We’ve had a new fence panel delivered. Clive and I manoeuvred it down the side of the house and propped it up against the wall while we considered the removal of the old one. When we moved into the house 15 years ago we installed a new fence the length of the garden, and had the foresight to have it housed in concrete posts and gravel boards. But time – and, it must be said, pigeons – has taken its toll and we are gradually replacing the panels one at a time.
The idea of concrete posts, of course, is that the each panel can simply be lifted out as necessary and another slotted it. However, that doesn’t allow for the involvement of tenacious ivy. So what we thought was going to be a simple five-minute job turned into a bit of a kerfuffle.
Fortunately our lovely neighbour was on hand. We’d only been out in the garden a few minutes when he appeared. ‘Need some help? Looks like you’ve got a job on.’ He’d obviously seen us struggling and no doubt heard the noise as, in true Julia style, I employed a well-aimed gardening boot in an attempt to loosen the bindings of the ivy. Our neighbour is one of those men who always has the right tool for the job, and in a trice he had produced not one, but two pick axes, which he and Clive were able to employ under the offending panel to encourage it upwards.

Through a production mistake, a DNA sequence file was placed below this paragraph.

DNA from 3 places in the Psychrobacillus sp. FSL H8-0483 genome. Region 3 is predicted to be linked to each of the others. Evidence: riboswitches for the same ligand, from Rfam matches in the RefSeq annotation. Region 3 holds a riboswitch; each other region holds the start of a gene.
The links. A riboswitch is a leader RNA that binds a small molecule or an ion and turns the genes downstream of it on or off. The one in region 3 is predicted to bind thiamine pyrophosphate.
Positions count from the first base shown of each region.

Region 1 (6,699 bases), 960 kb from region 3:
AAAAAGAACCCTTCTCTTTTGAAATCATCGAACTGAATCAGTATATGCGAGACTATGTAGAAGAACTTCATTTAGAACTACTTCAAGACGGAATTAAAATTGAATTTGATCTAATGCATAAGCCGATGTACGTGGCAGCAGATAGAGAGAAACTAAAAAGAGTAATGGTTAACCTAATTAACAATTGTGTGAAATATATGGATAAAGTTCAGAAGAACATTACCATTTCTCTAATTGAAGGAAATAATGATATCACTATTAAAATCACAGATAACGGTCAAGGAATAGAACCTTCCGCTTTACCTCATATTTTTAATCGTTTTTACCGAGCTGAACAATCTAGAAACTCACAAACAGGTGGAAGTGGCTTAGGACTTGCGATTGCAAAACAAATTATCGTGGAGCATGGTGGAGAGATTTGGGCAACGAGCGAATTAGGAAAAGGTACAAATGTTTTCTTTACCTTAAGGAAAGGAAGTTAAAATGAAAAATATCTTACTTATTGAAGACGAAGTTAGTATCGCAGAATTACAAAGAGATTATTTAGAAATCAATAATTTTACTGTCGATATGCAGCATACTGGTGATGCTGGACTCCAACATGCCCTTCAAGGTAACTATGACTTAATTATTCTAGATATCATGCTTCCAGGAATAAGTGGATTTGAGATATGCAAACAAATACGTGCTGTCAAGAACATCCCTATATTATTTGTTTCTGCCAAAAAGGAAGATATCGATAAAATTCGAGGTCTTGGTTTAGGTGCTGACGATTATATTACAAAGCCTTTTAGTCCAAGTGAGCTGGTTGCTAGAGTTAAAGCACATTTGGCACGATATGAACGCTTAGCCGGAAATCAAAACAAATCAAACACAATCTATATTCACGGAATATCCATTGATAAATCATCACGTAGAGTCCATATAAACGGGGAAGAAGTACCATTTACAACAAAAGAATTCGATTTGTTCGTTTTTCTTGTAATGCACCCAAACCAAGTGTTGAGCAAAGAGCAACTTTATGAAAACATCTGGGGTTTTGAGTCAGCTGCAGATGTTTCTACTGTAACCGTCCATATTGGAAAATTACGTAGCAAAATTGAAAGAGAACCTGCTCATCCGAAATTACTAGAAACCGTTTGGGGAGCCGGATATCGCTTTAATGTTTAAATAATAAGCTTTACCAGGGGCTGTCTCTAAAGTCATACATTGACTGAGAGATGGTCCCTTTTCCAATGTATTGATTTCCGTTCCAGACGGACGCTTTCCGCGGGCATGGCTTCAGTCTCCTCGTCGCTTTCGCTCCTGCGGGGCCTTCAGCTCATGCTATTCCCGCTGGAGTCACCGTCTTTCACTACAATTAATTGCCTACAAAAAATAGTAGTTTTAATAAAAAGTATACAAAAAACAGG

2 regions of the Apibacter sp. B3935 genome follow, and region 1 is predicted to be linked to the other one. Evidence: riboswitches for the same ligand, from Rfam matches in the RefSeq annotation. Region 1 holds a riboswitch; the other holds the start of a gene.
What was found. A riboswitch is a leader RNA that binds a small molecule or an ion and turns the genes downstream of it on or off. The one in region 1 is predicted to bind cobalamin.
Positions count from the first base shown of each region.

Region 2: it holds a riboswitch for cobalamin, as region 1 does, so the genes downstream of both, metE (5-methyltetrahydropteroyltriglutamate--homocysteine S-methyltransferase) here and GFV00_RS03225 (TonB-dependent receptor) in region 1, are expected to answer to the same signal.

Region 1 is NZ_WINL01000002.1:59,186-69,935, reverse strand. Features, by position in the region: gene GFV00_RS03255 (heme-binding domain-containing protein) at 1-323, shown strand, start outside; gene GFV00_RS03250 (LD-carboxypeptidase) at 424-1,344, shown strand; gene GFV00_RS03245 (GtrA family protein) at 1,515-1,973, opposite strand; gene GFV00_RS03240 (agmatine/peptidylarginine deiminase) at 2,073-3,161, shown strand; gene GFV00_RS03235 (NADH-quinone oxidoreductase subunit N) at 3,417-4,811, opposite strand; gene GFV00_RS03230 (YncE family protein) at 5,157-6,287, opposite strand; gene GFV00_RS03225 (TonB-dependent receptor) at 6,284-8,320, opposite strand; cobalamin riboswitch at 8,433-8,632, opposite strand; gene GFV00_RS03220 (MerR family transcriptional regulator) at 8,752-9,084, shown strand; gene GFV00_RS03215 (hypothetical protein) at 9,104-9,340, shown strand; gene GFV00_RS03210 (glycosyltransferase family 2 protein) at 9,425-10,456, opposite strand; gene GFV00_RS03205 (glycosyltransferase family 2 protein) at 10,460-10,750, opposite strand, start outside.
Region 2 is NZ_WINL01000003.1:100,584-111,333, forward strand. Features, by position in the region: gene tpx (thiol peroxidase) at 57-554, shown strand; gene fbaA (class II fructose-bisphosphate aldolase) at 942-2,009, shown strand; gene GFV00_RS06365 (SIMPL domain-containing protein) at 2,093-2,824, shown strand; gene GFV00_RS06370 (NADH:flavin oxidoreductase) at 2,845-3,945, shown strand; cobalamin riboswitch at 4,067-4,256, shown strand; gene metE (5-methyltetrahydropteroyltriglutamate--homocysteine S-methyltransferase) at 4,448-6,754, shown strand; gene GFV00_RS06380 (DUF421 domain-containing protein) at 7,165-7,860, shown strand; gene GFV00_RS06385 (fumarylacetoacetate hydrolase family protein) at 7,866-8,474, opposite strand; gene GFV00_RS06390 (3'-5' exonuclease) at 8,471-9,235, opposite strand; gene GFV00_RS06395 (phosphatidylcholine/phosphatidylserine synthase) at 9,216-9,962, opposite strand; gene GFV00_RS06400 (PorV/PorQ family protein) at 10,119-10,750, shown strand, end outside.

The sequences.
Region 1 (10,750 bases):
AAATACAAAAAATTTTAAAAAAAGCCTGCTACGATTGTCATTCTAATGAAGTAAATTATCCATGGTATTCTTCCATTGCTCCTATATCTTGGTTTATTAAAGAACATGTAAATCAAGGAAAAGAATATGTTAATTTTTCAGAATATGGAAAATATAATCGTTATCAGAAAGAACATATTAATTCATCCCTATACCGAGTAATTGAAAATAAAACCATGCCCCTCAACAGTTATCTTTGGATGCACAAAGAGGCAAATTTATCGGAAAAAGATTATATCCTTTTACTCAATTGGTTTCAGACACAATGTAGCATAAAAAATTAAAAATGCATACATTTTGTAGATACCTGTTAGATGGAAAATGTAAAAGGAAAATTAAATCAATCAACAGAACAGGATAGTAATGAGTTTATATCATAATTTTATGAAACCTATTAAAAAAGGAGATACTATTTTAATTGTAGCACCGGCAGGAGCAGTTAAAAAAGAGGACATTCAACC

The replacement was duly installed, but it needed a bit of persuasion to drop level with the rest of the fence. By the time I’d trotted back to the house to find something suitable to use to whack it with, our neighbour had delved back into his den and produced a chunky lump hammer, which soon did the trick.
A couple of hours later, back inside, the Hoover started spitting out more than it was sucking in. I turned it upside-down and gave it a good rattle, for which I was rewarded with a flurry of dust and detritus. Clive was all for reaching for his socket set, but that seemed a bit drastic to me. Sadly, there was no neighbour on hand with his toolbox to help, but again, in true Julia style, I blundered in. You may laugh, but with a bit of poking about with a carving fork I managed to unclag the thing and normal service was resumed. It might not have been the right way, but it worked.